How to Decimate a City
Nov 20, 2015
SYRACUSE—The neighborhood with the most concentrated poverty in America has Victorian-style homes with big porches, immaculate public parks, and tree-lined streets where children play. But some of the homes are crumbling or abandoned, and the parks are empty because a recent spate of shootings in this city has made parents fear for their children’s safety.
The poverty is more evident a few blocks away, where families are crowded into public housing near the overpass of I-81, an elevated highway that cuts through the heart of the city. There are no supermarkets here, just small convenience stores that advertise that they sell cigarettes and accept food stamps. Across the street from one store, men and women sit in an empty lot, some in rolling office chairs, others leaning on cars or rickety shopping carts.
Poverty under most circumstances causes hardship and suffering. But being poor and surrounded by other poor people has particularly rough consequences: Those raised in such neighborhoods (what academics tend to call areas of concentrated poverty and everybody else calls slums or ghettos) are far less likely to graduate from high school, attend college, and put off having children. They’re also much less likely to reach a different income level from the one in which they were raised.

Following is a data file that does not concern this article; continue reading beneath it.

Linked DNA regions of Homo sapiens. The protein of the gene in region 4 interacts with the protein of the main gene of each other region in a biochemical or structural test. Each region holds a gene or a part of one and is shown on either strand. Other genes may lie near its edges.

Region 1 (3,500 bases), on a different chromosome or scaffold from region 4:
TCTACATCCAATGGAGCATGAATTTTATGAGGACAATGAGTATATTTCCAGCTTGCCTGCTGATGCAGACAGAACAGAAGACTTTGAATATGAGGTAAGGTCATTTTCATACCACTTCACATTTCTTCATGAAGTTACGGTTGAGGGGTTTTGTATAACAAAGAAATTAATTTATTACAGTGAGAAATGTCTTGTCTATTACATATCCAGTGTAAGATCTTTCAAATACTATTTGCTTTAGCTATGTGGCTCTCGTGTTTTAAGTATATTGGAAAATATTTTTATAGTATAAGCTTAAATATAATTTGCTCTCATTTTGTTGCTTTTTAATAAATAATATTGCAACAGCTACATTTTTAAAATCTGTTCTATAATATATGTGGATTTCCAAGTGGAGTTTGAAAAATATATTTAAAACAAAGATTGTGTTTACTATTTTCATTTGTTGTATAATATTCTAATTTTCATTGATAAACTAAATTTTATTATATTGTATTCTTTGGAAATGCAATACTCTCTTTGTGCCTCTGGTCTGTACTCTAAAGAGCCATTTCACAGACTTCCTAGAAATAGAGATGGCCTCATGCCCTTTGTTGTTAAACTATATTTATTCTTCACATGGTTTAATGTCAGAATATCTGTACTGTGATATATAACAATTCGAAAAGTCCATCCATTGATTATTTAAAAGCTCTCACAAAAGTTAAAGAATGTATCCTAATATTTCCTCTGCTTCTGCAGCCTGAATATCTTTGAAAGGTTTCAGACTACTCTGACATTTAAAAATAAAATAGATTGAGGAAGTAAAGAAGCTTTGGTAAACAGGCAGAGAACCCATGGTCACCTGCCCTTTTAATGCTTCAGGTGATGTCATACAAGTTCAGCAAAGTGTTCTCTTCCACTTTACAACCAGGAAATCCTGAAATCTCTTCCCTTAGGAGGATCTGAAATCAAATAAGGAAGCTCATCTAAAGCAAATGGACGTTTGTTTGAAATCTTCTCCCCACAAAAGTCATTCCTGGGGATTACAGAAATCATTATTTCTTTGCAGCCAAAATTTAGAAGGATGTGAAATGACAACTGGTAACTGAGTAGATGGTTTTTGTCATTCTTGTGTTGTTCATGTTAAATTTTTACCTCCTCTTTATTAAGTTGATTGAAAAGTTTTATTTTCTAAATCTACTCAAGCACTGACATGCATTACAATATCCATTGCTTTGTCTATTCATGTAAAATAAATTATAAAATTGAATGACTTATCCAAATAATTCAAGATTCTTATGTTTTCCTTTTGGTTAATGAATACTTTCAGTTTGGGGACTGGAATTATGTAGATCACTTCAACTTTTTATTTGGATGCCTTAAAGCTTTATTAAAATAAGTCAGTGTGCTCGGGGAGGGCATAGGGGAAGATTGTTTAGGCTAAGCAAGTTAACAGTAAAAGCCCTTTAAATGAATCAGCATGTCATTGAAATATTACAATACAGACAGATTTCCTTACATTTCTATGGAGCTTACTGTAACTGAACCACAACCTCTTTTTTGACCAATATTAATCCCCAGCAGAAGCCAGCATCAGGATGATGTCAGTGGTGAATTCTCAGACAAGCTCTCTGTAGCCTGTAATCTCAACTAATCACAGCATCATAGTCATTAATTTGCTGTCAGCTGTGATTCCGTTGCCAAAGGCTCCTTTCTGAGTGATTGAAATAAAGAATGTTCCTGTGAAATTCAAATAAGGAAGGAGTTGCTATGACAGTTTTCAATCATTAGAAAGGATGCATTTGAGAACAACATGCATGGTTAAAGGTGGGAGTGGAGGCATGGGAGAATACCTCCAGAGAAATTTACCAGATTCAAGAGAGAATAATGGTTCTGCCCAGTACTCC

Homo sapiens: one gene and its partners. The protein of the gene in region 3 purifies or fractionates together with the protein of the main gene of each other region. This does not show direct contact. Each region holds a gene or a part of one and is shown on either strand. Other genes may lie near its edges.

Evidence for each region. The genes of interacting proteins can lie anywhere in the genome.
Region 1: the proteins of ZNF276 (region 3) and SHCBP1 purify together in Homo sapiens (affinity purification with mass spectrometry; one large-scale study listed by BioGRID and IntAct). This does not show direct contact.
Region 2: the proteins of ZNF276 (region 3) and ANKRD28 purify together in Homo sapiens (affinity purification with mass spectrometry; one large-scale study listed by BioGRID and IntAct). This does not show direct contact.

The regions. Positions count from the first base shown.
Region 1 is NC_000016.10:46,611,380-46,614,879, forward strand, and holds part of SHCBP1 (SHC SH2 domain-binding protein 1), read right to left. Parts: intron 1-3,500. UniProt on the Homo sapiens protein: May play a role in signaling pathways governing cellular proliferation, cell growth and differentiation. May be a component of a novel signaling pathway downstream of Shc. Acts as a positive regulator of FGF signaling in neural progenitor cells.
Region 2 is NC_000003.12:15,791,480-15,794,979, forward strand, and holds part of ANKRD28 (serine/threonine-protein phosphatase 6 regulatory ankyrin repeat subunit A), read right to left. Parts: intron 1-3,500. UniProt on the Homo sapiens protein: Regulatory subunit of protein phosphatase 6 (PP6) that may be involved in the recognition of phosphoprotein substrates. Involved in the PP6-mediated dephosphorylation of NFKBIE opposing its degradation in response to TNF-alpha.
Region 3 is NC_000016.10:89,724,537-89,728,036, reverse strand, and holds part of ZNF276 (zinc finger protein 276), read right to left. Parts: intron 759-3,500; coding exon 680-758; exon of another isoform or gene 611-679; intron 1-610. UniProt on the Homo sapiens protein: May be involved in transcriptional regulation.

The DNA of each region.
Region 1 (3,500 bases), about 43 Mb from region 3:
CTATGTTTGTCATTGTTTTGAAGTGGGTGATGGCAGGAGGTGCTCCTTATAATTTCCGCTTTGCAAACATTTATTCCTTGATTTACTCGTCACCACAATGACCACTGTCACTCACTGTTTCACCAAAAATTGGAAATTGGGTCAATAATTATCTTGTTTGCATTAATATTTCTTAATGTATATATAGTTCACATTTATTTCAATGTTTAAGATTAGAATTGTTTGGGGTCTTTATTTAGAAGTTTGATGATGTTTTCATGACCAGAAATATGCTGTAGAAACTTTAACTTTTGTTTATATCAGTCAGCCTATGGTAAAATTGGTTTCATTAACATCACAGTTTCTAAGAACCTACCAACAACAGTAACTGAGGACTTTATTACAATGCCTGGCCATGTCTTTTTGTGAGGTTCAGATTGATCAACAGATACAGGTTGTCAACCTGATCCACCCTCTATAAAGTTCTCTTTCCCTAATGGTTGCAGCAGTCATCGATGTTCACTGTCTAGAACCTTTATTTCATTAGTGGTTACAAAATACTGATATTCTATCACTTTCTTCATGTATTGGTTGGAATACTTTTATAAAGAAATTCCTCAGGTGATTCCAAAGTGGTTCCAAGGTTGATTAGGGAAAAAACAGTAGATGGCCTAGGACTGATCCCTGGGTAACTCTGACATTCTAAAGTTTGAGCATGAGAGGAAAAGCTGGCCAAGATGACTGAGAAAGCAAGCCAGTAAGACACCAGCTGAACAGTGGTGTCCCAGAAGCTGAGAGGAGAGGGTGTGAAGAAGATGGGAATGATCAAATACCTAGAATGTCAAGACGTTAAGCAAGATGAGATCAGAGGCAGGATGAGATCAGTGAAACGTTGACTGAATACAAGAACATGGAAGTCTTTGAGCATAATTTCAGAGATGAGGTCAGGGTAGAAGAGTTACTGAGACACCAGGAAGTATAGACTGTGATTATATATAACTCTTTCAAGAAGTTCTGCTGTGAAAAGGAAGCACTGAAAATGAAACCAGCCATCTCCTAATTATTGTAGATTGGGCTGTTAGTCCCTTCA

Additionally, the neighborhoods with the highest concentrations of poor people tend to have worse schools, fewer businesses (there not being enough consumers with disposable income to sustain them), and more violence... the rest (Picture by Raymond Dague-click to enlarge)
Syracuse will be featured in C-SPAN’s "Cities Tour" this weekend. C-SPAN Cities Tour staff visited numerous locations in the area to explore the unique history and literary culture of the area, including some at the University.